Life Beyond Therapy
Marriage ain’t always easy
Published Thursday, 12-Aug-2010 in issue 1181
I’ve noticed you give good advice to people in thorny situations, so here’s one for you: I went to a party and met this guy, “Tomas”. He was really cute and I liked him and we flirted and kissed and before I knew it we were at my house fucking like bunnies. Tomas and I got together twice more and it was great fun, but he wouldn’t plan ahead, he’d call me right before he came over and he couldn’t stay long.
Can you see what’s coming? Right, he’s married. His husband, “Ricardo”, doesn’t know Tomas is sleeping with me. Tomas told me that he and Ricardo have an agreement to have a monogamous marriage (yes, they’re legally married) because Ricardo doesn’t trust him. So now I am the “other” man, and I don’t like it. Tomas said that if he told Ricardo that he was sleeping with me, that Ricardo would divorce him.
What should I do? Keep sleeping with Tomas (it’s really good sex) knowing he’s lying to his husband? All this sneaking around is getting me down and I feel bad about this. Or should I just enjoy the great sex and say that this isn’t my problem?
Sleeping with someone’s husband
I’ve received several emails like this recently, and yours summarizes the essence of this situation quite nicely: whose problem is this anyway? Is it yours because you knowingly contribute to deceiving Ricardo? Or is it Tomas and Ricardo’s problem because Tomas lies to his husband about being monogamous?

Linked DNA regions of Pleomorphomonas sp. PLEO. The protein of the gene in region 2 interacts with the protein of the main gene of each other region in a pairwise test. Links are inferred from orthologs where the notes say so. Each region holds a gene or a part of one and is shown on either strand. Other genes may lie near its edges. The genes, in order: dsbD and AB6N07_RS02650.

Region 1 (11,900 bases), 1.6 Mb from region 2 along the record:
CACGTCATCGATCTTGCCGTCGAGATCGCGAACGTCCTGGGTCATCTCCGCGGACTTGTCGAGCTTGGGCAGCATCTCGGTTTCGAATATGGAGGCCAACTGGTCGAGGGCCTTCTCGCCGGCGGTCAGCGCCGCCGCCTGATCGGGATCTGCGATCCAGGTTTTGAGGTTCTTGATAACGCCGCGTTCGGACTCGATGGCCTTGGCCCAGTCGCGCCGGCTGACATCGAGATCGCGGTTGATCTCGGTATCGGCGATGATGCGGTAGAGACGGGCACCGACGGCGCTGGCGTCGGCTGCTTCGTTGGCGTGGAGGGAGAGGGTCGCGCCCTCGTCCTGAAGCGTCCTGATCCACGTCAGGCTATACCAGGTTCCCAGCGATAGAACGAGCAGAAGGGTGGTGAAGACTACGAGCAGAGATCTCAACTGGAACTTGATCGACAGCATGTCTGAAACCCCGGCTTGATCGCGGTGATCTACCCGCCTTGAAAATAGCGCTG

If I were your therapist, I’d say it’s all about YOUR integrity. What matters is that you say you “feel bad about this” and “the sneaking around is getting me down”. Your integrity is speaking loud and clear. You said you and Tomas are having “really good sex”, but is it really? My definition of good sex is sex that leaves both (or all) people involved feeling good about themselves, each other and life in general. No matter how glowingly you portray it, sex with Tomas is not good sex because it’s dragging down your self-esteem.
Not all of this is your problem, however. A big piece of this is about Tomas and Ricardo, their integrity and that of their marriage. Your responsibility is to look at YOUR part of the picture and do what you think is right for you. Keep in mind, however, what the Buddhists say: it isn’t good karma to sleeping with and deceiving someone’s husband. How would you feel if you were in his shoes? Laugh if you will dear Readers, but eventually we all end up playing all the parts in life’s soap opera. And as we now have the right to be married (again), don’t think that these kinds of situations aren’t going to pop up all over our fair City.
From the point of view of this particular marriage: It sounds like Ricardo has good reason not to trust his husband (don’t you think Tomas has done this before?) and maybe Ricardo is really a great guy and Tomas is a manipulative tramp.
Let’s take this one step further and imagine that Ricardo emails me, asking for advice. If so, I’d ask him why he continues his relationship with Tomas if he knows or suspects that his husband is not honoring their agreement to be monogamous. Maybe Ricardo knows but pretends he doesn’t, and Tomas thinks Ricardo knows but thinks Ricardo doesn’t have the backbone to confront Tomas with his sleeping around. Marriage sure an be complicated, can’t it?
Is this too much for you Dear Reader? If so, ask yourself what you would do in this situation. To make it even more interesting, take this column to a party this weekend and ask each person in the room to say what they would do if they were (a) the letter writer, (b) Tomas, or (c) Ricardo. Since this scenario is more common than you may suspect (you should see my email), it may be a useful exercise. Who knows when any of us may find ourselves in these situations? You know, all that stuff about stones and glass houses…l